In those days when we were growing up, the only option our moms had for our soiled behinds was cloth nappies. You know –those white square nappies that used to be folded into a triangle then pinned on our hips with a humongous scary binnie (safety pin). I know that since then, cloth diapers have metamorphosed into more comfortable ones that are well padded and even look like fitting underwear -though I know many moms in Kenya today still use the original cloth nappies of them days.
Despite this advancement, disposable diapers seem to be the order of the day and are the preferred option for many moms that I know of. I don’t actually know anyone who uses cloth nappies as such. Myself, I use them occasionally on Kitty here and there, but certainly not regularly. Why do I use disposable diapers? Purely because of the convenience. Period.
So it was interesting to come across one mom the other day, who swears by cloth nappies. Her name is Nthenya, and she is mother to a 2 year old daughter, and is expecting her second born in November this year. This is what she shared:
MT: Tell me about your preference for cloth nappies.
Nthenya: Environmentally, disposable diapers are not fully bio-degradable. The chemicals they put in them are meant to absorb moisture, keep the nappy from falling apart and stop things getting too stinky. But they are not safe. In Europe, parents have access to disposables that don’t contain any chemicals and are fully bio-degradable -you can actually put them in your compost pit and in a year or so, there will be very little trace of it. It is largely for this reason that I use cloth nappies.
By the way, nappies with poop can’t be composted as there is a risk of spreading disease. Only wet ones can be composted and the nappy has to be a brand that says it can be put in the garden compost (though not the ordinary compost pit we learnt about in agriculture lessons).
I think it will be a long time before we see these kinds of disposables in our markets and which will not cost half our monthly salary! I hope though that this will soon happen in Kenya.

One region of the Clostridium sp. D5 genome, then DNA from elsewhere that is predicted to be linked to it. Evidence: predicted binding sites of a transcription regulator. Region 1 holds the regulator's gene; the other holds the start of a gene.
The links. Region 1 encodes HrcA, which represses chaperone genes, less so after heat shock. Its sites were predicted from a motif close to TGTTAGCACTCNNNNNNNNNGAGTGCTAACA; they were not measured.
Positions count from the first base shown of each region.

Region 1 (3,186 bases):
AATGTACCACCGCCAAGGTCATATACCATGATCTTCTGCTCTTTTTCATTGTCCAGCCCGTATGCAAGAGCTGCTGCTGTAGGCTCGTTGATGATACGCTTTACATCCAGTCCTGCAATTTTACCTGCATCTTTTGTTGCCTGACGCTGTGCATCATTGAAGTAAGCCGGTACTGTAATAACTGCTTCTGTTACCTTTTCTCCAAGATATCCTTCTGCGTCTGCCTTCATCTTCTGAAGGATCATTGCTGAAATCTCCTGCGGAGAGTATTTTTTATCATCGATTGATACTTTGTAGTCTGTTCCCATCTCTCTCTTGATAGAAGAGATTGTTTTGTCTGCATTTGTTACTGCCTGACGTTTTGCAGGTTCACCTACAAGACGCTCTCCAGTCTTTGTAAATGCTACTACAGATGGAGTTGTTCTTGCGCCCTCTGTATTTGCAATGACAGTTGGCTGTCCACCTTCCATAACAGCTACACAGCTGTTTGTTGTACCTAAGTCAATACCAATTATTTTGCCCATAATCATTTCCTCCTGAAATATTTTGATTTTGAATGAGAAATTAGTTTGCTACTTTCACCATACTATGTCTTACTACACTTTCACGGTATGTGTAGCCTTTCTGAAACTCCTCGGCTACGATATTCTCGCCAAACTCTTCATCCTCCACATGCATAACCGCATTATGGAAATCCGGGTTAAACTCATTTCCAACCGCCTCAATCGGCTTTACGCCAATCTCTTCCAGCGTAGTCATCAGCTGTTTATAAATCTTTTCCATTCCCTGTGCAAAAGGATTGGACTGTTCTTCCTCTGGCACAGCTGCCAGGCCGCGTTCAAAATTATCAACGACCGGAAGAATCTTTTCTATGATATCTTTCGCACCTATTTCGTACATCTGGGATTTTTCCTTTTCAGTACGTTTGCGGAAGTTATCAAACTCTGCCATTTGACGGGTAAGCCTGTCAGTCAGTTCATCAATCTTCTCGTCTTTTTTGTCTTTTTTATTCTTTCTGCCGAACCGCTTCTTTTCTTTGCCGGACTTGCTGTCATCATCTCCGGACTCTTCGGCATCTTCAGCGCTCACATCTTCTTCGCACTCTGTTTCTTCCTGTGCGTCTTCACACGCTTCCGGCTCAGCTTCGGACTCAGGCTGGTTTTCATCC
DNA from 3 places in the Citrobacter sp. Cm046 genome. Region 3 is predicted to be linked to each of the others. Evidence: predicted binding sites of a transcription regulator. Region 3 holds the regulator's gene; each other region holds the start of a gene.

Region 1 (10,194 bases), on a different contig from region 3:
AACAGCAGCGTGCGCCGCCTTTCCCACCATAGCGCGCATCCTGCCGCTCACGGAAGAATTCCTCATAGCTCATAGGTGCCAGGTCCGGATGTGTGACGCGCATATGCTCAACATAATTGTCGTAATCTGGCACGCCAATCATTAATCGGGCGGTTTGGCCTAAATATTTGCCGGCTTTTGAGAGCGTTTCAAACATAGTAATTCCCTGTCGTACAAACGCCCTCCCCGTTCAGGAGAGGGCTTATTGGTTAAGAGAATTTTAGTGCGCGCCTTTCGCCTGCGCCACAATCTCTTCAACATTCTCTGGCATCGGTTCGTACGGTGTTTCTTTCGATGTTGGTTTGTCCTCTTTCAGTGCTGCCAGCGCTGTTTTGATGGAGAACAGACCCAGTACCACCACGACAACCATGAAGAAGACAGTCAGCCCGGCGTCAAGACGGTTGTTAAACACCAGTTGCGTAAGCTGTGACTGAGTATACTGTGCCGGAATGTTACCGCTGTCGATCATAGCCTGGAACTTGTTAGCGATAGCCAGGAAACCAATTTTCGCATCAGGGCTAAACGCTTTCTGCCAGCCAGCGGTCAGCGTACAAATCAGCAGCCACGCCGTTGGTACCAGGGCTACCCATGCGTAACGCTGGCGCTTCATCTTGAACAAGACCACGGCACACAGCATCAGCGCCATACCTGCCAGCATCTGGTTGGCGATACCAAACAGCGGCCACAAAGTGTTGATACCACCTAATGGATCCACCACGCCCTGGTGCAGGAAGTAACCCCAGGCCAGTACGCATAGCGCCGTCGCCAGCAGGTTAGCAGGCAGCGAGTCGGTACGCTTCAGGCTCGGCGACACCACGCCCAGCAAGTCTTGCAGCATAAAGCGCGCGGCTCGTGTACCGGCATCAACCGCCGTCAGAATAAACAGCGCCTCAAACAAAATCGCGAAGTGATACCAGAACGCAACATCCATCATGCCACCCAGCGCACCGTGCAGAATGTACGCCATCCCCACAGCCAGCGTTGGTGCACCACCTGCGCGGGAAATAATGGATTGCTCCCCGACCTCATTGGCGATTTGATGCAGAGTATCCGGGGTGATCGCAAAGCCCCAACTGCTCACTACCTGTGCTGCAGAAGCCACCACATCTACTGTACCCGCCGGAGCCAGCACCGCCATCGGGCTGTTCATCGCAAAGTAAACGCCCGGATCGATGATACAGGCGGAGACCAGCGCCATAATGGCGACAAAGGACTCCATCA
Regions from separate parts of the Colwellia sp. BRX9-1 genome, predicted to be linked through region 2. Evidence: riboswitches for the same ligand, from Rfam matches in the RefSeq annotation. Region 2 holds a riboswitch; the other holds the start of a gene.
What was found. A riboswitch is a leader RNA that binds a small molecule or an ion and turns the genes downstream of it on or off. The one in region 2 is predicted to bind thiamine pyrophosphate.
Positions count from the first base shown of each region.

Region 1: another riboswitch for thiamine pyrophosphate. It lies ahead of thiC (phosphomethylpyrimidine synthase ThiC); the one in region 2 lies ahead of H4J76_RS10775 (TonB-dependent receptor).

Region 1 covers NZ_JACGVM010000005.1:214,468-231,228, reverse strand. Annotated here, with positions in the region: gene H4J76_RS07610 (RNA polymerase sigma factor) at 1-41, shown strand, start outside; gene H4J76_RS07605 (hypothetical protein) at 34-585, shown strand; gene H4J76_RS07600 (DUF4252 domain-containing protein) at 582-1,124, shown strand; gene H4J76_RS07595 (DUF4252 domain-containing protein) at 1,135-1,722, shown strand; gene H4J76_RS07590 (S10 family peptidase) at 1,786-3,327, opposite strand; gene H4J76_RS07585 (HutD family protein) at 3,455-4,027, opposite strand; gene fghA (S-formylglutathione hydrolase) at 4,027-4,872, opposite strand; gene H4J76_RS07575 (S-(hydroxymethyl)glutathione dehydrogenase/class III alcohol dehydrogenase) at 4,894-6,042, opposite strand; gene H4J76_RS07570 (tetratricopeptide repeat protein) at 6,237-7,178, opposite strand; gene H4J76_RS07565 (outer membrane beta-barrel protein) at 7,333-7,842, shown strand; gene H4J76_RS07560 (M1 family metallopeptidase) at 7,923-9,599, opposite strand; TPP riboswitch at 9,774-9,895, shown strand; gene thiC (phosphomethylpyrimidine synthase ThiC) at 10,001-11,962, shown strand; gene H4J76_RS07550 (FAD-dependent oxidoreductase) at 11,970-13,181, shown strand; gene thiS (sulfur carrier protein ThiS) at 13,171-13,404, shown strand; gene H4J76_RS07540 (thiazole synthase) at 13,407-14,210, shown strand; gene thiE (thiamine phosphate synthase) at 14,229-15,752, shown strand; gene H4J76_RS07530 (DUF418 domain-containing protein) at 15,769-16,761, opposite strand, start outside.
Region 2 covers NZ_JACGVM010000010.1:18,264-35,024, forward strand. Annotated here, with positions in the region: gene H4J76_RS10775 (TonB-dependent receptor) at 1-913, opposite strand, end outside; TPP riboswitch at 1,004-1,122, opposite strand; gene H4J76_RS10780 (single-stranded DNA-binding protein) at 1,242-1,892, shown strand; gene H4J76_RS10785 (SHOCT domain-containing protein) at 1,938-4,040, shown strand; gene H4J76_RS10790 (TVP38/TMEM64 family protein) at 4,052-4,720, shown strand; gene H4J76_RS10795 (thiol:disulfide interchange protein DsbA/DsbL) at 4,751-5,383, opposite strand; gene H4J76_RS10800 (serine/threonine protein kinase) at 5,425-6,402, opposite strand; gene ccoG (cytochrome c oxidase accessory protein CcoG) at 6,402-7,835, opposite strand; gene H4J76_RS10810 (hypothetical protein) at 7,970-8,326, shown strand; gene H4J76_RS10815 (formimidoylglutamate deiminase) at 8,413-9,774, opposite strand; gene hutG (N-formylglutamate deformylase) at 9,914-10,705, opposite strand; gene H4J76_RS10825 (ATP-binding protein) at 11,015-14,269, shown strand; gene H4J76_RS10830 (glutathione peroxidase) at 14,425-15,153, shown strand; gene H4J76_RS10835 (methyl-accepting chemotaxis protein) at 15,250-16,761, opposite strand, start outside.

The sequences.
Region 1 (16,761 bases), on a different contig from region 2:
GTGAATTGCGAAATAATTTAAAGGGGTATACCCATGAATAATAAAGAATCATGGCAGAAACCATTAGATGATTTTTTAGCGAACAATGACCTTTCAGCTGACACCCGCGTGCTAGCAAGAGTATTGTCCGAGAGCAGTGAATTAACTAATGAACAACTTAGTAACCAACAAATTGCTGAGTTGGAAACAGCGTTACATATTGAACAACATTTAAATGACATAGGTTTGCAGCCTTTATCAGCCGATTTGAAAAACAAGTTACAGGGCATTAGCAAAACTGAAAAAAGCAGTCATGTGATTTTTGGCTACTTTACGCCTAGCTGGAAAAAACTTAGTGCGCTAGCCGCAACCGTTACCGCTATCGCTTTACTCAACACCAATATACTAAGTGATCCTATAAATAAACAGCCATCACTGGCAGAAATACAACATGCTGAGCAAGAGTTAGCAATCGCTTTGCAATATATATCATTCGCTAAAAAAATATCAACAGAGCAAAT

MT: Is there any particular regimen you follow in washing cloth nappies?
Nthenya: Even though cloth nappies are a pain to wash and they can stink up the house especially if the taps are dry, I still prefer them. On days when water is scarce, I keep them soaked in tea tree and lavender solution in a bucket with a lid until water returns (I also do this when I find myself busy and don’t have the immediate time to wash them).
After they are well soaked, I wash them in hot water, avoiding detergents and bleach because those too can cause damage to a baby’s bottom or cause the fabric to age too fast. I then dry them in the sun to kill off any nasties that were not killed by the tea tree oil, as well as to remove poo stains. This way I’m sure of what’s going on my baby’s bottom.
Nthenya: Yes I have and this is occasionally when we have serious water issues. When I use them, I make sure I change baby every hour or so and coat the bottom in a thick layer of nappy cream or coconut oil. Disposables are wonderfully convenient but until the time when we can buy the good environmentally-friendly disposables locally, I will stick to cloth nappies.
So those are Nthenya’s reasons for why she uses cloth nappies. Who else uses cloth nappies like her, and what are your reasons?